Tag Archive: alcohol





Teensavers is giving a shout out to our stars of Sobriety . Today’s celebrity is Frank Conniff.

The picture above is a post from his twitter feed, marking 27 years to the day he regained his sobriety.

Conniff is an actor and writer best known for his role as Frank on Mystery Science Theater 3000.

In 2007, Coniff opened up to asitecalledfred.com about his drug use as a high schooler, growing up in New York.

In those years, I really went down a very misguided path. I became, like, a total stoner, and was just kind of a hippie stoner loser kind of a guy, and I didn’t even have the ambition to be a comedian and stuff. That kinda fell by the wayside for awhile. I got involved with drugs and stuff, and I took a really bad detour there for a while. You know that – miraculously, and I’m very grateful that – I came out of that. And once I sobered up and stopped taking drugs and stopped drinking, then I was really able to really pursue my path in life.

Today back in New York, Coniff finds himself look at 27 years of a clean lifestyle, and a very creative and artistic path in that time.

Astoria High School in Oregon and its’ football team has been rocked by an alcohol and drug scandal, and several dozen students may be implicated.

The initial discovery of the events, at a team camp-out, resulted in the the forfeiture of three games, and a closer look by school and police officials.

School administrators say up to 28 players may have been involved, drinking alcohol or smoking marijuana. All will face disciplinary action, including community service work on the next three game days.

Not all of the kids were found to have used drugs or alcohol but were also busted for not notifying administrators.

The camp-out was attended by Head Coach Howard Rub and assistant Fa’aleo Poyer.

The coach and school officials say that the primary focus is not on football, but the use of illicit substances.

The coaching staff says that they were unaware of the alcohol and drug use as they went to sleep between two and three in the morning.

The police might also get involved to find out who provided the alcohol and marijuana.

This case serves as a reminder that this isn’t an isolated incident. Kids in all communities are experimenting and using alcohol and drugs.

Parents need to remember that just because an adult or parent is present, that it doesn’t mean that kids will abstain from drugs.

This is where the Teensavers Home Drug Test comes in. The Teensavers home drug test detects marijuana, cocaine, opiates – including heroin, oxycodone, benzopdiazepines, barbiturates, TCAs, PCP, ecstasy, methadone, methamphetamine, and amphetamines.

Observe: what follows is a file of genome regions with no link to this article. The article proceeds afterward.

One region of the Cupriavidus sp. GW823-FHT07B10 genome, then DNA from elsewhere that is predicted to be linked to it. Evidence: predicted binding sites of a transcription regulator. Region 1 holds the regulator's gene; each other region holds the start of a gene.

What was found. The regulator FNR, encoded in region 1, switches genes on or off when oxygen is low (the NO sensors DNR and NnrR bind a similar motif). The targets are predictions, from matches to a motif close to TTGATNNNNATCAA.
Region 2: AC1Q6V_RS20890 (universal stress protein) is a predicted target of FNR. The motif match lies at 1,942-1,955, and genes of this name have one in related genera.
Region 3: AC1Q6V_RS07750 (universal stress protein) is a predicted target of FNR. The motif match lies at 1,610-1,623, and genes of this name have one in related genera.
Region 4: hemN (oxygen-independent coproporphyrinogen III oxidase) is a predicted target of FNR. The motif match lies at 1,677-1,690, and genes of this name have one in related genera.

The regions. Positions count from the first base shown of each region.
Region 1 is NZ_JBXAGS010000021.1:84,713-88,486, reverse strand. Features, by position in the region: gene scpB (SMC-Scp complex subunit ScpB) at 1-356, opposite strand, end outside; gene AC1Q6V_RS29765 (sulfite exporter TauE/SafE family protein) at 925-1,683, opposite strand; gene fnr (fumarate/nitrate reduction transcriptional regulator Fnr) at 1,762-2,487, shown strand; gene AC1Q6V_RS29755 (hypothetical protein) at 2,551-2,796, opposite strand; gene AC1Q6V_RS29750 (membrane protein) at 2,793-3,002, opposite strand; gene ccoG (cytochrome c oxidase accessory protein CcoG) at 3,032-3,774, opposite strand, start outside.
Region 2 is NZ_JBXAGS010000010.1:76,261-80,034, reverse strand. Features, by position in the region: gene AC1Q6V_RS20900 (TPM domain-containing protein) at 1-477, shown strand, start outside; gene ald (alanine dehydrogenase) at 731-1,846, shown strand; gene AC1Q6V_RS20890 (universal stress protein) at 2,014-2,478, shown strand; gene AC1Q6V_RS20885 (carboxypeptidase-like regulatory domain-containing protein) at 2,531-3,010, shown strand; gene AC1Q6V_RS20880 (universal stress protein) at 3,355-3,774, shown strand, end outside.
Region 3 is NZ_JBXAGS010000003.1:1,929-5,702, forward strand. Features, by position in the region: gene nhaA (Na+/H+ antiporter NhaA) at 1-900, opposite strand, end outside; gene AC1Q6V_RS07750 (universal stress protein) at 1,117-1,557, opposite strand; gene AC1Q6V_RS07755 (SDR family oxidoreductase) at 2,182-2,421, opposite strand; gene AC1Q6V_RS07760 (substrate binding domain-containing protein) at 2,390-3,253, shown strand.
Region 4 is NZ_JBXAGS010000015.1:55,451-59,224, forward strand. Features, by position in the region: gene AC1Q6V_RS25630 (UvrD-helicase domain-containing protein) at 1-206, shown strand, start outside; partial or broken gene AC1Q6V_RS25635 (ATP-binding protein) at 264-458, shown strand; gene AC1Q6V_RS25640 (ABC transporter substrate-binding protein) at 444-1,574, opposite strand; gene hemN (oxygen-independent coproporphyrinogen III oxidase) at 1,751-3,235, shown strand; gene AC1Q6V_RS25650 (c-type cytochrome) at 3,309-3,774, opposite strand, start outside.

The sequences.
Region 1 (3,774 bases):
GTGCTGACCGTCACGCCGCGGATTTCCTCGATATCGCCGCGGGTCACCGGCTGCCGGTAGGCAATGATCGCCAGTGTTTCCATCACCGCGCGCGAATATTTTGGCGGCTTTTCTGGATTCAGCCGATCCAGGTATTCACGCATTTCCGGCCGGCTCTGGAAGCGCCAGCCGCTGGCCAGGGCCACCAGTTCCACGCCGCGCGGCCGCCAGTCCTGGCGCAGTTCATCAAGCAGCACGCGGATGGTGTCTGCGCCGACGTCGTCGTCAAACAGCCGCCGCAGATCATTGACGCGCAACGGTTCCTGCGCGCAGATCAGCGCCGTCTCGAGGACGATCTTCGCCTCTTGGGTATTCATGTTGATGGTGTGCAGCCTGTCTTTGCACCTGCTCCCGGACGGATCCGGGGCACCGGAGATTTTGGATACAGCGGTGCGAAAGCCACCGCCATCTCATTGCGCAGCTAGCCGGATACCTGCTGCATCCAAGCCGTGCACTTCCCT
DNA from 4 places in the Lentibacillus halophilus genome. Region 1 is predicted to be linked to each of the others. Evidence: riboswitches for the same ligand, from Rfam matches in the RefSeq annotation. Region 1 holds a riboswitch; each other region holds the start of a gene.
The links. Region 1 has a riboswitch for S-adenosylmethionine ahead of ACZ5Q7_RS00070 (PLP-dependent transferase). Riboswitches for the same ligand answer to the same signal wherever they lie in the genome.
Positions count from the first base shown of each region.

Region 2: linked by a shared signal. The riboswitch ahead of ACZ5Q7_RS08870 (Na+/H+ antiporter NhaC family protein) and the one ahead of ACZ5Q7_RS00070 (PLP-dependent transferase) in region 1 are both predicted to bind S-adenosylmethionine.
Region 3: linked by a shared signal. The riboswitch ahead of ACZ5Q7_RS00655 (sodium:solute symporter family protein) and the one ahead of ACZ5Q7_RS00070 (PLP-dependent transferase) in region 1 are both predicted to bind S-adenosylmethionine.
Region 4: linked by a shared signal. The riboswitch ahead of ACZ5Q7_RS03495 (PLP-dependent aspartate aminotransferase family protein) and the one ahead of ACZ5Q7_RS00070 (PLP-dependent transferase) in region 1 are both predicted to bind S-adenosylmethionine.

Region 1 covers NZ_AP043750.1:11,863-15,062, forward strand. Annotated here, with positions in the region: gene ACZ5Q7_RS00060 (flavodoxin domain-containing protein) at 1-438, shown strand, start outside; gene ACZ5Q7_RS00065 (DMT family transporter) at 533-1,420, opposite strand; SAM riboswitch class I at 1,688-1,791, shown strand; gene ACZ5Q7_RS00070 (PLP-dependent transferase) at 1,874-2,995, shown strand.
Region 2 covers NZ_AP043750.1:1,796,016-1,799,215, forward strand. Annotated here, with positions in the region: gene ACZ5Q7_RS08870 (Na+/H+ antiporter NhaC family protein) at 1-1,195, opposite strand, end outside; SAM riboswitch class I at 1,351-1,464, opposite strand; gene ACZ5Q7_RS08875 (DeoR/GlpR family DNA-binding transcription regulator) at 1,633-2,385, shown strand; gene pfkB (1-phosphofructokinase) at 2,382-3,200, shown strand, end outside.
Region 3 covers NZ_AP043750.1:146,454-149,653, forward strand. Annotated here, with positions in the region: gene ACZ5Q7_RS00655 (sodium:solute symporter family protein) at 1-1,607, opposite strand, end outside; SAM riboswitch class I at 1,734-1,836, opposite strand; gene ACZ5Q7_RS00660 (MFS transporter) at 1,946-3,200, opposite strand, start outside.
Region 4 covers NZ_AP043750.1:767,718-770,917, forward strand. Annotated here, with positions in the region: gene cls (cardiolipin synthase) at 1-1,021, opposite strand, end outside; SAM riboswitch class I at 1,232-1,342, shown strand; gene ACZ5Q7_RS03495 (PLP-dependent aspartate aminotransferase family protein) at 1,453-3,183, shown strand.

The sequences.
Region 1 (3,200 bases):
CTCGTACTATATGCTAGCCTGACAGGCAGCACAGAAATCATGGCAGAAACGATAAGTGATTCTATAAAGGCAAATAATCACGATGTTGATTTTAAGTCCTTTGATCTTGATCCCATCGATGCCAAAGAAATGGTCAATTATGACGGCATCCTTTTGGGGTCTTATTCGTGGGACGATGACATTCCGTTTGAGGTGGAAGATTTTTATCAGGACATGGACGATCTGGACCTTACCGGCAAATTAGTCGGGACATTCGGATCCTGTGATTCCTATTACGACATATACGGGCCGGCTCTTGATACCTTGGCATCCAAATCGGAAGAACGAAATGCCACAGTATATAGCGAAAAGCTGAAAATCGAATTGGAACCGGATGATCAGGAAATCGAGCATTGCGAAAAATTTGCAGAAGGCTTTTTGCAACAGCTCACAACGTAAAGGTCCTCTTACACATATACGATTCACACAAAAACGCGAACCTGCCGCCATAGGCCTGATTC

To get a look at the total solution, click on the box.

There are many reasons to like Bradley Cooper.

Teens and young adults think he is funny.

People Magazine and millions of women find him sexy.

We love that he is sober and speaking out about it to the Hollywood Reporter!

Cooper, the man who has made millions laugh as the hungover Phil in the Hangover, is opening up about how his life mirrored the movie.

He detailed one account from a party where he was banging his head on the concrete to show his toughness, but all that resulted was a trip to the hospital.

But that was 8-years ago, and he’s lived life without alcohol and drugs every since.

We need more people like Cooper to speak out about alcohol and drug use.

Some may see his a hypocrite for portraying a highly intoxicated character, but a role is a role and reality is reality.

Cooper doesn’t have to open up about his demons, or his self-destructing ways, but hopefully people will learn from his experiences.

In a time when stars show up busted for DUI or drug-related arrests or encounters routinely on TMZ.com, it’s refreshing to see that one of the hottest actors in Hollywood is handling his meteoric rise to stardom drug and alcohol free.

The University of South Carolina is cracking down on drug and alcohol fueled events on or near campus.

School has only been back in session for a few days and already USC is responding to a viral video of an enormous pool party at the Woodlands.

Wistv.com reported that the party featured drinking, fighting, and nudity in their coverage.

Most young adults think that around the clock partying and intoxication are rites of passage for college students.

But we are seeing dozens of young adults die on campus each year from alcohol poisoning or a drug overdose.

That’s the problem.   Partying until you die.

USC’s Director of Student Conduct Alisa Liggett says told the TV station: “Not only have our alcohol offenses increased, but we had a number of student deaths that are accidents related to alcohol.”

Liggett says there were more than 600 alcohol-related fines from 2011-2012, up 15% from the previous year.

It appears the students didn’t worry about a measly $50 fine.

She told WISTV, “It used to be 50, it’s gone up to 250 (dollars for the first offense), a second offense was 100, it’s gone to 350 and the third offense is suspension.”